"It appeals greatly to me" is a more literal translation of this sentence, if that's helpful to anyone.
I very much like it, isn't very good English. I like it very much is the best translation to this. Very much is quantitative of the degree of your liking 'it'. So it would be weird for it to appear before 'it'.
You're talking "much" nonsense. There are numerous acceptable instances of preceding quantification. It is certainly not "not very good English", a comment which rather suggests your own limited experience.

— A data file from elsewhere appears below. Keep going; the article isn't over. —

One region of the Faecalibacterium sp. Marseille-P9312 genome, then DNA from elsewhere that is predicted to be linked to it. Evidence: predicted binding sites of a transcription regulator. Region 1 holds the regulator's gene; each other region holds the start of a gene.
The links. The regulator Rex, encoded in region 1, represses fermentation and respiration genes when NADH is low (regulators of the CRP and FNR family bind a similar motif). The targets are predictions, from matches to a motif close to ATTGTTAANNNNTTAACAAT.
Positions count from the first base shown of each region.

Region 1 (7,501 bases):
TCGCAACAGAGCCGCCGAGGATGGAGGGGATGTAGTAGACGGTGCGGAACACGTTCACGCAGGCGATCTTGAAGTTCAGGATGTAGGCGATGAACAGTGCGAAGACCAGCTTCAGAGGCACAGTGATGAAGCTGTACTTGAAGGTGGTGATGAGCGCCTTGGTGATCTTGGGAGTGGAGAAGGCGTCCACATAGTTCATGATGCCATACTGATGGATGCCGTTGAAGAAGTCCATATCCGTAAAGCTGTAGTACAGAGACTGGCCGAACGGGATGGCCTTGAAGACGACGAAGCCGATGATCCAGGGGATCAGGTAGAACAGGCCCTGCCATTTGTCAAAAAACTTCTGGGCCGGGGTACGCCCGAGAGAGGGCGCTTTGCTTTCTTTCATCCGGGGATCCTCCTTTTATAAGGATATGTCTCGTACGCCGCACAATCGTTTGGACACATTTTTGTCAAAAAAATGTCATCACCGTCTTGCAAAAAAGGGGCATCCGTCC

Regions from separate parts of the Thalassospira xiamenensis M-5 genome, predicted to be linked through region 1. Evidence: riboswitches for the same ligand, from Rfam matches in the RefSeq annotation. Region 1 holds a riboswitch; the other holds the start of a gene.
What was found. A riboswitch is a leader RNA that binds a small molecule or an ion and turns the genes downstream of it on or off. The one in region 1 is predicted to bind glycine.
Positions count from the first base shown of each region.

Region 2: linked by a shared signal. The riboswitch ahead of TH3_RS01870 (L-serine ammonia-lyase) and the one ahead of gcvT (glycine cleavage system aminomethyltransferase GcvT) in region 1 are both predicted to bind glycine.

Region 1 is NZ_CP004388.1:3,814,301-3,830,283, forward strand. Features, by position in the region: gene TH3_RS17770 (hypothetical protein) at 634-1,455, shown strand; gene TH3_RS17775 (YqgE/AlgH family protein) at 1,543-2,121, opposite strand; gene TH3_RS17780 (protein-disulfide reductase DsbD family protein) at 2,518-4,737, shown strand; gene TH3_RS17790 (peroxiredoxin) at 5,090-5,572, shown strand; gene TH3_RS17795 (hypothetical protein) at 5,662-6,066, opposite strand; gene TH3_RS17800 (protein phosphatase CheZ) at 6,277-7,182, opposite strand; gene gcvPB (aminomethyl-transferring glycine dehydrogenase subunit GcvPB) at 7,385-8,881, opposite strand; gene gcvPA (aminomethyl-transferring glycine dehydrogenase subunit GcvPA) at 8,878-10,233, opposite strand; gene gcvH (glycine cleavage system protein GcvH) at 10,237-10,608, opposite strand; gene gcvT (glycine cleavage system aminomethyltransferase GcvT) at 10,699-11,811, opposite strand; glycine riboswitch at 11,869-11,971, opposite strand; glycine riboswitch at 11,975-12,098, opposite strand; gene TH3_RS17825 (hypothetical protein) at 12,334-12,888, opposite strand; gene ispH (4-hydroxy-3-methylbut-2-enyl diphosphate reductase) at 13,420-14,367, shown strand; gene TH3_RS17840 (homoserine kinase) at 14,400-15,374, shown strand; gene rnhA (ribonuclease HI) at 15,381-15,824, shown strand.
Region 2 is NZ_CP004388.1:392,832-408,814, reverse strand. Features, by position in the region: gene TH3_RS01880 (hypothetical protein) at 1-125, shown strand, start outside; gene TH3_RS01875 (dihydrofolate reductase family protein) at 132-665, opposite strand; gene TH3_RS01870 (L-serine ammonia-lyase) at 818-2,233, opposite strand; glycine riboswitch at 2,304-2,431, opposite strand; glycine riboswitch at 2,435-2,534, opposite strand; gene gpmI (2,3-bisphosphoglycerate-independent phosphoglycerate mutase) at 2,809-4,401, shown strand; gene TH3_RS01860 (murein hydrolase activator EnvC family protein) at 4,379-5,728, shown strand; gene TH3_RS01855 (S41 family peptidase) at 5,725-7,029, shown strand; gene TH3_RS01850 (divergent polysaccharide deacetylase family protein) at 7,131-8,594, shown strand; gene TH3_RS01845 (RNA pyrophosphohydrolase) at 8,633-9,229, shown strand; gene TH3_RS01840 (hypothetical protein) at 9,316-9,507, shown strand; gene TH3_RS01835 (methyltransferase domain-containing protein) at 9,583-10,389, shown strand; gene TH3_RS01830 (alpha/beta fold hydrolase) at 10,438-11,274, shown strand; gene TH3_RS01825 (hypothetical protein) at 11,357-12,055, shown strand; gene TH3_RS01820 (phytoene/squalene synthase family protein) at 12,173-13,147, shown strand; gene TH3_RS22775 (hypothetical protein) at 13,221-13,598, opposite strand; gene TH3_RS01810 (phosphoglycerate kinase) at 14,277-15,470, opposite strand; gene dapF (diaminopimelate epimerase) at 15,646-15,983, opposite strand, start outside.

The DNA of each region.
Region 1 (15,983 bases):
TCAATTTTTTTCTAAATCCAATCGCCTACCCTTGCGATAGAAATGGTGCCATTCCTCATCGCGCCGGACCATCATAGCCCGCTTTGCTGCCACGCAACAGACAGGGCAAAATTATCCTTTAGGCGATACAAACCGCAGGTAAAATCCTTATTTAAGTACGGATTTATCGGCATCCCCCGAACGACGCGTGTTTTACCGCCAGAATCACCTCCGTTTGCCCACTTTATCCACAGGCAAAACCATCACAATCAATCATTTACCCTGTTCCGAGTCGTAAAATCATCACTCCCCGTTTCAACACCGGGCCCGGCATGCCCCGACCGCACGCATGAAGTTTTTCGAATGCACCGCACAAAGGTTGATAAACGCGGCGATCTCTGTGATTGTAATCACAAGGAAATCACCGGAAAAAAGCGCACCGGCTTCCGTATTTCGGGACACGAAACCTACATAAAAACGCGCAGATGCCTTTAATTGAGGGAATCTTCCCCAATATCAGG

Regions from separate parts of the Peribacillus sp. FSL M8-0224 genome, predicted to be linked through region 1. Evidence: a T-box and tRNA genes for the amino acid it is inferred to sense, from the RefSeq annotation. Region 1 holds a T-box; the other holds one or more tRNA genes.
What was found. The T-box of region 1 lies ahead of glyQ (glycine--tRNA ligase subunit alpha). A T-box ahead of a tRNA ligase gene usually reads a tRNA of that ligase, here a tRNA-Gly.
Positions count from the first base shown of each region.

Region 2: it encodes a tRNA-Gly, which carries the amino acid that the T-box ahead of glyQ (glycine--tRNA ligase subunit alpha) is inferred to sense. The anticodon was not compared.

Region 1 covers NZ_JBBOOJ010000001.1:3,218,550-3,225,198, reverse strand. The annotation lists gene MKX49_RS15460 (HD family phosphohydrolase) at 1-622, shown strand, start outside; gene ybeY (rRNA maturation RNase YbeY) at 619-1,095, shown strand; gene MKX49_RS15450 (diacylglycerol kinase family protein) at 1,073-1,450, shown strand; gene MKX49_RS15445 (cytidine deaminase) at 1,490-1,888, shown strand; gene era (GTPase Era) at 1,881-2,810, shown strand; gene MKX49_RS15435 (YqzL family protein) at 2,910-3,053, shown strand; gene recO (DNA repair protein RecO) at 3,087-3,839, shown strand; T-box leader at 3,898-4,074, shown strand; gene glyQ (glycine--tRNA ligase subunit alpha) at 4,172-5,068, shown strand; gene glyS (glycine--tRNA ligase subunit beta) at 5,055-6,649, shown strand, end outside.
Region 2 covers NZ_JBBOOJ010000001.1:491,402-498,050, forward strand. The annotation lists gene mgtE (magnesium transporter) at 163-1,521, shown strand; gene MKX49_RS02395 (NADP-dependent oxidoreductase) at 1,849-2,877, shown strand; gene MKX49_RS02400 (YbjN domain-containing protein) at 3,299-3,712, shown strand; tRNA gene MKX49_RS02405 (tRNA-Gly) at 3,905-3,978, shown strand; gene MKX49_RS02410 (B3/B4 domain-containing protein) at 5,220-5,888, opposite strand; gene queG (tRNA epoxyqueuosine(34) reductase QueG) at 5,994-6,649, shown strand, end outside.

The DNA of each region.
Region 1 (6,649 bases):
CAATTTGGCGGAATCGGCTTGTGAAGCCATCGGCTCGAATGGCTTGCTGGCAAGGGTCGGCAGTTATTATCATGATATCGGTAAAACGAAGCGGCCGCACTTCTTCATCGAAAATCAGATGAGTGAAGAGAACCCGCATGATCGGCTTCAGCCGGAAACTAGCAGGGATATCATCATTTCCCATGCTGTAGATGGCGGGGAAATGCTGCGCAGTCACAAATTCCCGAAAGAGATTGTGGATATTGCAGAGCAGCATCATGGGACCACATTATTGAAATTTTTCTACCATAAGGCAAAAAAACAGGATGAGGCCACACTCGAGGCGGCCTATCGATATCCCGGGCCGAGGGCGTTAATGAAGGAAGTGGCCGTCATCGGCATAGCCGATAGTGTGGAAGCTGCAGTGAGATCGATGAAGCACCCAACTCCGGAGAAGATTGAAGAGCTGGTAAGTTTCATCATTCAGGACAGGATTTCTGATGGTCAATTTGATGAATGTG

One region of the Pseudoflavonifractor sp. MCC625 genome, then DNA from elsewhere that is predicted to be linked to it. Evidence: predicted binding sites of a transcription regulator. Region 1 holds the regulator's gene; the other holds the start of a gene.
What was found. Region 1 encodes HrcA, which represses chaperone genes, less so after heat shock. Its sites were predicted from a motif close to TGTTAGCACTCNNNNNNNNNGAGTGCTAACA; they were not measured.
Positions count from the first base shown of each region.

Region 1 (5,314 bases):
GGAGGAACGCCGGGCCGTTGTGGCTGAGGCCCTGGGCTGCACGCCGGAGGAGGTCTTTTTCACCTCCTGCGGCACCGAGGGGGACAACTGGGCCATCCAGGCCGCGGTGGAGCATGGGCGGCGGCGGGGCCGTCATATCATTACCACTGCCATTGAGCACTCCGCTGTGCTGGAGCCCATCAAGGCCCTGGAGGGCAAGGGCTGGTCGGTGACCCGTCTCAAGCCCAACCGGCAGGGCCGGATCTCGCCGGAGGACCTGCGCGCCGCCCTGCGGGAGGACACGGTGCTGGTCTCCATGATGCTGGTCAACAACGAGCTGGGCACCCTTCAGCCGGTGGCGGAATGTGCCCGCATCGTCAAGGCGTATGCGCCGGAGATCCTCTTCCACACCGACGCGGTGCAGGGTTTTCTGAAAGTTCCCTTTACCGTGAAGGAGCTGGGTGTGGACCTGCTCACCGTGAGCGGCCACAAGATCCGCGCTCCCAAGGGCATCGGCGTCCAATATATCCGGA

Why can't i say I very much like it? Sure it sounds stiff but hey, sometimes i talk like that
Or "very much enjoy it", which is what I tried (unsuccessfully). That's the way I talk too. :-)}
Could taitníonn meab to enjoy? I'm confused, is thia the same as saying, is maith liom é go mór?
Yes, it can mean enjoy. Generally, this ans is maith are synonyms, though there's a few cases where you use this one (past tense with no contxt and future)
I've read the comments so far, but I am still confused. Why is it taitnionn se instead of taitnim e (sorry I don't have accents available). It still looks to me as though it says "he enjoys". I'm loving the course!
To make it more simple, you could just translate it literally: "It/He appeals greatly to me", which essentially means "I like it/him a lot"
I agree in context they mean the same. One might be said more than the other but both are correct English.